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2009 highlights


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January 22, 2010: 2009 highlights


Also see the 'Benchmark events in Australian Recreational Aviation' page.


The year was very disappointing in terms of our primary goal — safe flying. It started very well; there were no fatal accidents in the first seven months and it looked like the human factors training programs were starting to produce the required results.


Then there were five fatal accidents between August and December. Three of the accidents involved trikes, one of which was an unregistered aircraft. A passenger also died in one of the trike accidents. In addition, there was a sixth accident where an RA-Aus three-axis Pilot Certificate holder died in a trike registered with HGFA.


So, a year that started with a lot of promise — following the gains made in 2008 — ended very badly. In effect, maintaining the historical average annual number of 4.5 fatal accidents.


Past history shows that 87% of RA-Aus accidents involve, or are directly attributed to, critical decisional errors or human factor related events. The elimination of such events must be regarded as the last frontier to be conquered by the members of this association in our quest for fatality-free operations.


The only statistic that the membership must be striving for is zero — no fatal accidents and no bad injuries.


Growth in numbers


Although there was no evident growth in safety effectiveness; throughout 2009 there was very healthy growth in membership, flight training facilities and Recreational Aviation clubs. There are now 9186 ordinary members; reflecting an increase in numbers of 746. A similar increase occurring during 2010 would bring the voting membership close to 10 000.


The number of RA-Aus approved and independently operating flight training facilities increased by 15 (10%) during 2009, totalling 154 at December 31. That total excludes eight satellite FTFs currently operating under the control of a parent FTF.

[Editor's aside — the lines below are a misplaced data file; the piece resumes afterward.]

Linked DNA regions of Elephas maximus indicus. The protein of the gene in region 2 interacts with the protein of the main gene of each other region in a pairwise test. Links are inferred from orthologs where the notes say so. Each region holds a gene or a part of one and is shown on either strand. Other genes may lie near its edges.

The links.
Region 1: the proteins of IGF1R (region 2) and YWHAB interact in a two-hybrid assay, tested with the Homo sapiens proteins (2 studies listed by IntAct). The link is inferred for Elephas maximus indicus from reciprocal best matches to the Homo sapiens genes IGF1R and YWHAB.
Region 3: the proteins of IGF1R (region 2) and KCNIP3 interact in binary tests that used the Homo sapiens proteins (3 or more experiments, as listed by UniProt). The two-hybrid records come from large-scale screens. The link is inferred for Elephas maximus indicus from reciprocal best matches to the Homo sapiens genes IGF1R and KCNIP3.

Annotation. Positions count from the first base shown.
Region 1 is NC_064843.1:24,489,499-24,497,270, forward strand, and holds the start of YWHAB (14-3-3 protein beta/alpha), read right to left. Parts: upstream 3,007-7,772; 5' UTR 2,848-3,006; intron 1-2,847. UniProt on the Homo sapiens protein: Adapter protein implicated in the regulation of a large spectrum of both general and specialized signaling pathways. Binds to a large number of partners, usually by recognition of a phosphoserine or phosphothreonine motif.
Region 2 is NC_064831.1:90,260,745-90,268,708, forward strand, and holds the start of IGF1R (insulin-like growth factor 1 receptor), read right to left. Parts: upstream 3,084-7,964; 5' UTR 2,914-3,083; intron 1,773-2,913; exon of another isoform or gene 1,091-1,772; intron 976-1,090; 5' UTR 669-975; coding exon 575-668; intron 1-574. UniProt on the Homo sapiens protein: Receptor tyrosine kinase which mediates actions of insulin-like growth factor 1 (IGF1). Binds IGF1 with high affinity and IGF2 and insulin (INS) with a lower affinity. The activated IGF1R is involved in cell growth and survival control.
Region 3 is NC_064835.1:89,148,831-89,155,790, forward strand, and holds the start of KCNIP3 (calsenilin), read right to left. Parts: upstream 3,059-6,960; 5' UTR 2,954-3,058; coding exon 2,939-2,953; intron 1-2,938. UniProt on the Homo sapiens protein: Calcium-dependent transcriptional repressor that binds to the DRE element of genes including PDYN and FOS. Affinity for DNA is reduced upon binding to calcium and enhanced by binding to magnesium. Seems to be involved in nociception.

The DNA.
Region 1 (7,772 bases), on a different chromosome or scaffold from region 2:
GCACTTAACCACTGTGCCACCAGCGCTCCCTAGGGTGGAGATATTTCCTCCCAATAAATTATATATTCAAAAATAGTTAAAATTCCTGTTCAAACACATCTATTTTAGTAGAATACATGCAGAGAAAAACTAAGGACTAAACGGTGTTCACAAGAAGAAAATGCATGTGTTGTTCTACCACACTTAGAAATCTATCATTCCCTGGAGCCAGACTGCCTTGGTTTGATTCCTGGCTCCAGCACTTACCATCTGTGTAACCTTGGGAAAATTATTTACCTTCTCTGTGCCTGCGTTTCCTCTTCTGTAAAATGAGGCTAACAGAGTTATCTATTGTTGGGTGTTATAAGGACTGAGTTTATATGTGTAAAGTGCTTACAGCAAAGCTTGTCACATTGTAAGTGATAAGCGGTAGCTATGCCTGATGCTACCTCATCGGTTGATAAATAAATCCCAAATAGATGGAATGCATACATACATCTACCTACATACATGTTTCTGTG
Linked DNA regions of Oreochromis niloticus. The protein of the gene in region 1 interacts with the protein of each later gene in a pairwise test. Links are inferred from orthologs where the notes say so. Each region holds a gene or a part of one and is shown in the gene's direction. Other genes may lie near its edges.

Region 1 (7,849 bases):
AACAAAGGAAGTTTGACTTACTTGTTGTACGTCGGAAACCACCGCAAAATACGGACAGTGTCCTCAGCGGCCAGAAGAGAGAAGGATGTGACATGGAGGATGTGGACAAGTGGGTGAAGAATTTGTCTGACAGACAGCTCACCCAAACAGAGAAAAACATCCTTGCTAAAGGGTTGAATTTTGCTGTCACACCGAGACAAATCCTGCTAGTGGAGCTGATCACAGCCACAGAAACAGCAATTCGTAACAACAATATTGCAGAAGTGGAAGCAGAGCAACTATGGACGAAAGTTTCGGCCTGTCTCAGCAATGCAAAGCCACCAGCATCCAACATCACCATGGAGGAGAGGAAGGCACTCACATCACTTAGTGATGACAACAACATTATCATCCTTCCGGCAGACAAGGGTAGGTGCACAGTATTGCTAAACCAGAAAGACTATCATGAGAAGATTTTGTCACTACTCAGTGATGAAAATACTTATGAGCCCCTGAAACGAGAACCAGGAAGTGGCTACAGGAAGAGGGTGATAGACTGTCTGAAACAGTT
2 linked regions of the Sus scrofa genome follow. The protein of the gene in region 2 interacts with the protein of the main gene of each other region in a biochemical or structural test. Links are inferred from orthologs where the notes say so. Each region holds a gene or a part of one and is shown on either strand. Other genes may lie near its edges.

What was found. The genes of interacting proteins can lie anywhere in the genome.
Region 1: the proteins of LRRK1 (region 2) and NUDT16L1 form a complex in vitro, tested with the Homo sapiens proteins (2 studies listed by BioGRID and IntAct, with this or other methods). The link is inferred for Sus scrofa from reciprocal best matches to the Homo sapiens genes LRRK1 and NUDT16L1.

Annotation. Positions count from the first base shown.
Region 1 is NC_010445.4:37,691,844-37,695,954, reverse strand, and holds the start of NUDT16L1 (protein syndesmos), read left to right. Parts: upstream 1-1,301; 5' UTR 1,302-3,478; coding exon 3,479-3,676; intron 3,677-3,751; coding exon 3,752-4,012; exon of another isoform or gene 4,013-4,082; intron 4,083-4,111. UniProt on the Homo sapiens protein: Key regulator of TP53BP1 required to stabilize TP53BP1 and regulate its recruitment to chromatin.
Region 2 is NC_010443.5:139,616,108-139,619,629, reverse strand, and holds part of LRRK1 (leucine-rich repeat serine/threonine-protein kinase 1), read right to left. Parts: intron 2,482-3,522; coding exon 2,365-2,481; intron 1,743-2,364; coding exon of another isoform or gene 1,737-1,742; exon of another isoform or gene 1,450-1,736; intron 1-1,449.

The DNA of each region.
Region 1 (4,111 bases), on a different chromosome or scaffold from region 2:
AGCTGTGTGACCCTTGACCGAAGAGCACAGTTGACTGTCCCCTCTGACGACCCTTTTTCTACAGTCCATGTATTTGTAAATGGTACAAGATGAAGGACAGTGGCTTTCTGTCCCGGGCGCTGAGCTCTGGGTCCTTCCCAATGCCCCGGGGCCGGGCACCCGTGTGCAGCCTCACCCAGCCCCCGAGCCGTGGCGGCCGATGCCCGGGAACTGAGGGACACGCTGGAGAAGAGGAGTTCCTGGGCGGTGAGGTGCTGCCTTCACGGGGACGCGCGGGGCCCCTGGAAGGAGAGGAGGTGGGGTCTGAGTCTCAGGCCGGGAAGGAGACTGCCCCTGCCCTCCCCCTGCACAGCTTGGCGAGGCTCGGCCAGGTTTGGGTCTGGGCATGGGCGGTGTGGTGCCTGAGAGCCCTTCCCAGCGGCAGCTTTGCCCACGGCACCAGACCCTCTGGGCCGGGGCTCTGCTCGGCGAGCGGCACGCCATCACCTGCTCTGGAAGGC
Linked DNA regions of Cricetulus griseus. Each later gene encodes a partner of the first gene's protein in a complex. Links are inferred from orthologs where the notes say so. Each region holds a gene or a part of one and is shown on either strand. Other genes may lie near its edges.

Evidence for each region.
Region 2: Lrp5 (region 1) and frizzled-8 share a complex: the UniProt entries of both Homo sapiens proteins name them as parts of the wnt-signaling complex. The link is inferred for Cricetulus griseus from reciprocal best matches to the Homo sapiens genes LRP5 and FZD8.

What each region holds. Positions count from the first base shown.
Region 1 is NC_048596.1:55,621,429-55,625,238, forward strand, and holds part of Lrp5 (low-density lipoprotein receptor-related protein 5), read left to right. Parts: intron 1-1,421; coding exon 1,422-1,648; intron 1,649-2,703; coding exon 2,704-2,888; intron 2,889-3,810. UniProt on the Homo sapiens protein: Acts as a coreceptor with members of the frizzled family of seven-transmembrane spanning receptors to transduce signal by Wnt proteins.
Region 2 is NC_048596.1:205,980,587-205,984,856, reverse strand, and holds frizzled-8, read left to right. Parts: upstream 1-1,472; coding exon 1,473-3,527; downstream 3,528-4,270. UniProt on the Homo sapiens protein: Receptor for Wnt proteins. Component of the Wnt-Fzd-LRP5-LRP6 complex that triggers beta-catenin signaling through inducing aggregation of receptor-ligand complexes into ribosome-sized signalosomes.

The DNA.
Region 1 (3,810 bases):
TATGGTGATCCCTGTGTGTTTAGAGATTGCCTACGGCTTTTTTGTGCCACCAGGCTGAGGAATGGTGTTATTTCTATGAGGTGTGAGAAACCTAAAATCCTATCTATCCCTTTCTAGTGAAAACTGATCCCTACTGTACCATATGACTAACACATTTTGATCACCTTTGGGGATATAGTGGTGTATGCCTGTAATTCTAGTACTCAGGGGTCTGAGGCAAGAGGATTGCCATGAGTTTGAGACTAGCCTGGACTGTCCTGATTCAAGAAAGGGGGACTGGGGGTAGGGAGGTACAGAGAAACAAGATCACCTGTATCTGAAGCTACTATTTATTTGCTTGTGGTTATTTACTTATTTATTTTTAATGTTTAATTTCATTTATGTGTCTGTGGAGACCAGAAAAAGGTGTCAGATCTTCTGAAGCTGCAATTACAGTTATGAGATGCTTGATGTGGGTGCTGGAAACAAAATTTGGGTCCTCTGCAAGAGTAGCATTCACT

The number of known clubs associated with Recreational Aviation now totals around 106; again, a healthy increase during 2009.


Economic conditions seem to have affected the number of new aircraft registrations and the number of registration cancellations. The number of aircraft on the RA-Aus register at the end of 2009 was 2955; an increase of only 2%. See the January 14, 2010 notice.


Regulatory environment


The continuing non-promulgation of CASR Part 103 and CASR Part 149 remains a major disappointment. This was exacerbated by CASA's October decision not to proceed with Project CS 06/01 'Proposed MTOW increase for aircraft operating under CAO 95.55'.


In 2008 CASA established Project OS 08/13 'Early implementation of certain proposed CASR Part 103 standards via CAO'. See the April 6, 2009 notice Changes to CAOs 95.10, 95.32 and 95.55. Promulgation seems to have stalled except that, in July, the Director of Aviation Safety, Mr. John McCormick, decided to maintain the current policy of entry into Controlled Airspace requiring a CASA Licence.


... JB



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Past history shows that 87% of RA-Aus accidents involve, or are directly attributed to, critical decisional errors

Are the decisional errors generally spur of the moment decisions made when there is no time to think things through, or things like choosing to fly in bad weather, not carrying enough fuel or going beyond skill levels.


087_sorry.gif.8f9ce404ad3aa941b2729edb25b7c714.gif I know it is a question requiring some serious generalizing to come up with an answer but I hope you can understand the conclusion I'm trying to get to.


Regards Bill



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